What's the best way of trashing Mitt Romney's tax plan? In these days of class warfare, it's to say his plan would result in tax cuts for high-income earners but tax increases for everyone else.

That's what the Tax Policy Center, a nongovernmental think tank under the auspices of the left-leaning Brookings Institution and the Urban Institute, reported last week.

But here's the trick -- the TPC did not analyze the Romney proposal. Instead, it analyzed tax proposals not found at the Romney website. It also imposed its own set of conditions on the tax changes, such as requiring that they be "revenue-neutral."

As a result of this manipulation, the TPC claims Romney's proposal would lead to tax relief for high-income filers and tax increases for everyone else. In fact, Romney's proposal does not call for a single tax increase.

In most of America, such claims would be dismissed as second-rate political mischief. In Washington, the TPC's claims are cited by leading politicians.

President Obama cited the Center's document last week at Rollins College in Florida, a battleground state. He said, "He's asking you to pay more so that people like him can pay less. So that people like me pay less."

Donald Marron, director of the Center, told me he assumed the proposal was revenue-neutral because of comments made by Romney in the past, even though he admitted that revenue neutrality is not part of the tax proposal.

However, when the Congressional Budget Office or the Joint Tax Committee analyzes the effects of budget and tax legislation, they use written proposals, not sponsors' comments, taken in or out of context.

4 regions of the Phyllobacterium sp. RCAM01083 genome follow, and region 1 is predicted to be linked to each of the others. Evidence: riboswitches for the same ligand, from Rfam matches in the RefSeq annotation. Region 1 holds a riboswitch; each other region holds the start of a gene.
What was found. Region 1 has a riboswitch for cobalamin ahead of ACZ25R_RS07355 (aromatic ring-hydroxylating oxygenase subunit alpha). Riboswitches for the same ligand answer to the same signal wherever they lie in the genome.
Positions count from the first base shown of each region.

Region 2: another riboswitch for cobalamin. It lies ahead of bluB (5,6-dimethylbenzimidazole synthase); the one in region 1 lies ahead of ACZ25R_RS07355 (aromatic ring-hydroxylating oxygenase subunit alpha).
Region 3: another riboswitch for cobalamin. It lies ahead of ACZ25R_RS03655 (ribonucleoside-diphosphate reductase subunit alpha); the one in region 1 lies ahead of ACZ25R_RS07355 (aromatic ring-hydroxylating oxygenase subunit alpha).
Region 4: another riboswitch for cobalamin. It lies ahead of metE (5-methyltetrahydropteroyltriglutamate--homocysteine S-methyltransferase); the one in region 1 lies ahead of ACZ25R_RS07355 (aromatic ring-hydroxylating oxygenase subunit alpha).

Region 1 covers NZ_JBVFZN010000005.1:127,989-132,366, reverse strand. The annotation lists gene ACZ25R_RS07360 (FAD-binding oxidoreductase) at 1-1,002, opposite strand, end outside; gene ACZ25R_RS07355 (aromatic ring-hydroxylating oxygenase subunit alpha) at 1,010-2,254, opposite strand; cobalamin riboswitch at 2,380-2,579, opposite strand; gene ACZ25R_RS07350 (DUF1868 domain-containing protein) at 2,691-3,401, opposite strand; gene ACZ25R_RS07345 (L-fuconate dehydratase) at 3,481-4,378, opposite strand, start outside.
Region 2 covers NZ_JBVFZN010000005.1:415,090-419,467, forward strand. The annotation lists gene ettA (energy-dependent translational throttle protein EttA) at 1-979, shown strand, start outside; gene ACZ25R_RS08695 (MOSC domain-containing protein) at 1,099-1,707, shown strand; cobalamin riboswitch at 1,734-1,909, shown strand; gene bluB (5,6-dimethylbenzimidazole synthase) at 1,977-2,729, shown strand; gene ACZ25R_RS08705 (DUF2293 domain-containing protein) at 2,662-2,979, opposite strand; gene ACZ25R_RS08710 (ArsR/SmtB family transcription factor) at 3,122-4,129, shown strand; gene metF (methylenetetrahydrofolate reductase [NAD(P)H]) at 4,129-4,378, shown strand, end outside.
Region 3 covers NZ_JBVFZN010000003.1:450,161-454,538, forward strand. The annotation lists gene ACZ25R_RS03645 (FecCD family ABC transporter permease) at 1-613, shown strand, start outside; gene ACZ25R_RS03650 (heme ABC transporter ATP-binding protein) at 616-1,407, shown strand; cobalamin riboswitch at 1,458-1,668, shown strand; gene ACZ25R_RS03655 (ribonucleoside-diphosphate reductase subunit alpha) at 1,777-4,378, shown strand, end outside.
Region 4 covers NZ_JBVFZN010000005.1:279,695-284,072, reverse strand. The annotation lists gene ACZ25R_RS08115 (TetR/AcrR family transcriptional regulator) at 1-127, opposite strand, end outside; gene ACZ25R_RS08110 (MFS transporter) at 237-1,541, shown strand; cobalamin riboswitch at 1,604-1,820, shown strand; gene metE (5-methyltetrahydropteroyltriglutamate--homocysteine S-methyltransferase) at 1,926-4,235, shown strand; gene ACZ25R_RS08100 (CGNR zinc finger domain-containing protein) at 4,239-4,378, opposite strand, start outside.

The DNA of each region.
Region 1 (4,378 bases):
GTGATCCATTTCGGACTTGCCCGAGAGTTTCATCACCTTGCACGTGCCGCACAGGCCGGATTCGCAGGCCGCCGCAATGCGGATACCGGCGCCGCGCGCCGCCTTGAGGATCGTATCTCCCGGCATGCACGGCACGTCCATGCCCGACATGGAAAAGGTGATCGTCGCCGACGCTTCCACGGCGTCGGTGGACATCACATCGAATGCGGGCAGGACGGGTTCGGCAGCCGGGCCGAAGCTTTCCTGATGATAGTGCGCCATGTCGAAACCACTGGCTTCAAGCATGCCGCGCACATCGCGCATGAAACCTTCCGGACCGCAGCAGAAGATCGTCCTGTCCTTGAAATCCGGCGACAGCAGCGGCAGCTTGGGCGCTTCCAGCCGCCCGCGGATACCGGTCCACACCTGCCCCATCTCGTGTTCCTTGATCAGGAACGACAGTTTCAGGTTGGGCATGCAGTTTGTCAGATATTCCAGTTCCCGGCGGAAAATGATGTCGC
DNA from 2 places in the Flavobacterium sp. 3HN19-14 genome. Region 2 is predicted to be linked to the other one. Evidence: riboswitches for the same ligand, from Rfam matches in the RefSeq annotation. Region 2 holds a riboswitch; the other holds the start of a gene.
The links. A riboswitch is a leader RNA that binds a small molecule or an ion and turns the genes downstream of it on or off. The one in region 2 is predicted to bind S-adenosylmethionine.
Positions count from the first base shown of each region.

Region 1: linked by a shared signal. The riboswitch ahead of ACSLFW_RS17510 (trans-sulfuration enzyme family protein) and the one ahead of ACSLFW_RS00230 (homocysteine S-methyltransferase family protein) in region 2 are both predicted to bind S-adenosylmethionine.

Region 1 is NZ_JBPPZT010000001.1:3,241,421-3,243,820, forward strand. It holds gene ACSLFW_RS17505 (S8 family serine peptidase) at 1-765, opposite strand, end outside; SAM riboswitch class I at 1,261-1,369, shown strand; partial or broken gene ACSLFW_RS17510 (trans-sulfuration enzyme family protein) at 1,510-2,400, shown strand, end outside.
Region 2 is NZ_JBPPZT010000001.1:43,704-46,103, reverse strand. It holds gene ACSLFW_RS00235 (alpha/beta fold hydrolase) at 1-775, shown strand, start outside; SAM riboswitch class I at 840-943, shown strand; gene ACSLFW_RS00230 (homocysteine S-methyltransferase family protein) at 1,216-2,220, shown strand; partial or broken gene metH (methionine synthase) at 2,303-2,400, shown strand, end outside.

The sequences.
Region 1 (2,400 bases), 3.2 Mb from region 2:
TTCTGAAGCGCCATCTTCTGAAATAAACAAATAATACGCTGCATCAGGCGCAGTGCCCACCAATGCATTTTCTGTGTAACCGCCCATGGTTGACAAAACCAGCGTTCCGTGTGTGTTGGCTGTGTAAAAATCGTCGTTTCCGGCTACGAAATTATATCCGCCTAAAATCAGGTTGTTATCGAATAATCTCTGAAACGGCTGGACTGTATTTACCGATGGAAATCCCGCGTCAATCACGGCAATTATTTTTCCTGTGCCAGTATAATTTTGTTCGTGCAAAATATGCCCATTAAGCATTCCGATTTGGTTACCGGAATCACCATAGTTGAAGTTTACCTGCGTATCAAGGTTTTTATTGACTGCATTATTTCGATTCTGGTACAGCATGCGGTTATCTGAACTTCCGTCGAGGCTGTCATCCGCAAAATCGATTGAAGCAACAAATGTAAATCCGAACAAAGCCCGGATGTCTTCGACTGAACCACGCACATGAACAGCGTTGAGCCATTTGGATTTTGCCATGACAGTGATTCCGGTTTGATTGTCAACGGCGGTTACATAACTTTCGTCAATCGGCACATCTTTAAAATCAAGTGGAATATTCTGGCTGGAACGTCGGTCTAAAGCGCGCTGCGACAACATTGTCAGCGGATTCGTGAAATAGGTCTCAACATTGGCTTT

Had the Tax Policy Center been more meticulous, it would have noticed the simple description of the Romney tax proposal on his website. After describing the damage that high top marginal rates do to small-business hiring, the site states that Romney's plan would:

• Make a permanent, across-the-board 20 percent cut in marginal rates

• Maintain current tax rates on interest, dividends and capital gains

• Eliminate taxes for taxpayers with adjusted gross income below $200,000 on interest, dividends and capital gains

• Eliminate the death tax

• Repeal the Alternative Minimum Tax

Most fifth-graders could read this plan and see that it never once calls for raising taxes on anyone. Nor does the Romney tax plan call for giving tax cuts to high-income Americans before there are tax cuts for middle- and low-income Americans, as alleged by the TPC.

In fact, low-and middle-income earners would get tax cuts that upper-income Americans will not enjoy, such as a zero tax rate on income from dividends and long-term capital gains.

After falsely claiming the tax plan must be "revenue-neutral," the TPC asserts that lower rates must be funded by getting rid of tax breaks such as "the mortgage interest deduction, the exclusion for employer-provided health insurance, the deduction for charitable contributions, and benefits for low- and middle-income families and children like the [earned income tax credit] and child tax credit."

These draconian provisions are invented by the TPC to make Romney's tax plan look ridiculous. It is impossible to find them in the Romney plan.

Examiner readers can judge for themselves. Read the plan printed above. Does a 20 percent cut in your income taxes rate, and no taxes on dividends, interest, and capital gains for low- and middle-income earners, sound like a tax hike to you?

Examiner Columnist Diana Furchtgott-Roth (dfr@manhattan-institute.org), former chief economist at the U.S. Department of Labor, is a senior fellow at the Manhattan Institute for Policy Research.